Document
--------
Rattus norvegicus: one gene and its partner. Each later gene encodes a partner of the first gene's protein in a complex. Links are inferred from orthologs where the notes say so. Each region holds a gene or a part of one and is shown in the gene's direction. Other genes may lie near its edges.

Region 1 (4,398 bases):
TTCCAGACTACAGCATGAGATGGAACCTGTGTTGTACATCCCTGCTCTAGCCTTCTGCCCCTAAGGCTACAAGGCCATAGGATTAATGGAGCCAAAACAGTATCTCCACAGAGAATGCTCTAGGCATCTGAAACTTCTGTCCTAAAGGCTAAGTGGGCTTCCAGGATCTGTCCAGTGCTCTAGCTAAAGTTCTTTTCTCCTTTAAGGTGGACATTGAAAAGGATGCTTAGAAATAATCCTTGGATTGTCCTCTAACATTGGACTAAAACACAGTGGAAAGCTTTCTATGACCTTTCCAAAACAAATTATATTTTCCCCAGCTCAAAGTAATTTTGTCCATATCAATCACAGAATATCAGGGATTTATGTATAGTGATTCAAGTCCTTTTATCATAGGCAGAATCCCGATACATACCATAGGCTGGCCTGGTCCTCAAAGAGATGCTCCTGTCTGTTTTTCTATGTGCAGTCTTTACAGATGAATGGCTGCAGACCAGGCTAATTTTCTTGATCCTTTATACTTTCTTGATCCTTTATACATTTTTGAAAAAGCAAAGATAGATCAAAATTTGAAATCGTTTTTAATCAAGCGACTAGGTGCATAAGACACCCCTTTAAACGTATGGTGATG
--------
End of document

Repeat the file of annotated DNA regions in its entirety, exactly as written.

Rattus norvegicus: one gene and its partner. Each later gene encodes a partner of the first gene's protein in a complex. Links are inferred from orthologs where the notes say so. Each region holds a gene or a part of one and is shown in the gene's direction. Other genes may lie near its edges.

Region 1 (4,398 bases):
TTCCAGACTACAGCATGAGATGGAACCTGTGTTGTACATCCCTGCTCTAGCCTTCTGCCCCTAAGGCTACAAGGCCATAGGATTAATGGAGCCAAAACAGTATCTCCACAGAGAATGCTCTAGGCATCTGAAACTTCTGTCCTAAAGGCTAAGTGGGCTTCCAGGATCTGTCCAGTGCTCTAGCTAAAGTTCTTTTCTCCTTTAAGGTGGACATTGAAAAGGATGCTTAGAAATAATCCTTGGATTGTCCTCTAACATTGGACTAAAACACAGTGGAAAGCTTTCTATGACCTTTCCAAAACAAATTATATTTTCCCCAGCTCAAAGTAATTTTGTCCATATCAATCACAGAATATCAGGGATTTATGTATAGTGATTCAAGTCCTTTTATCATAGGCAGAATCCCGATACATACCATAGGCTGGCCTGGTCCTCAAAGAGATGCTCCTGTCTGTTTTTCTATGTGCAGTCTTTACAGATGAATGGCTGCAGACCAGGCTAATTTTCTTGATCCTTTATACTTTCTTGATCCTTTATACATTTTTGAAAAAGCAAAGATAGATCAAAATTTGAAATCGTTTTTAATCAAGCGACTAGGTGCATAAGACACCCCTTTAAACGTATGGTGATG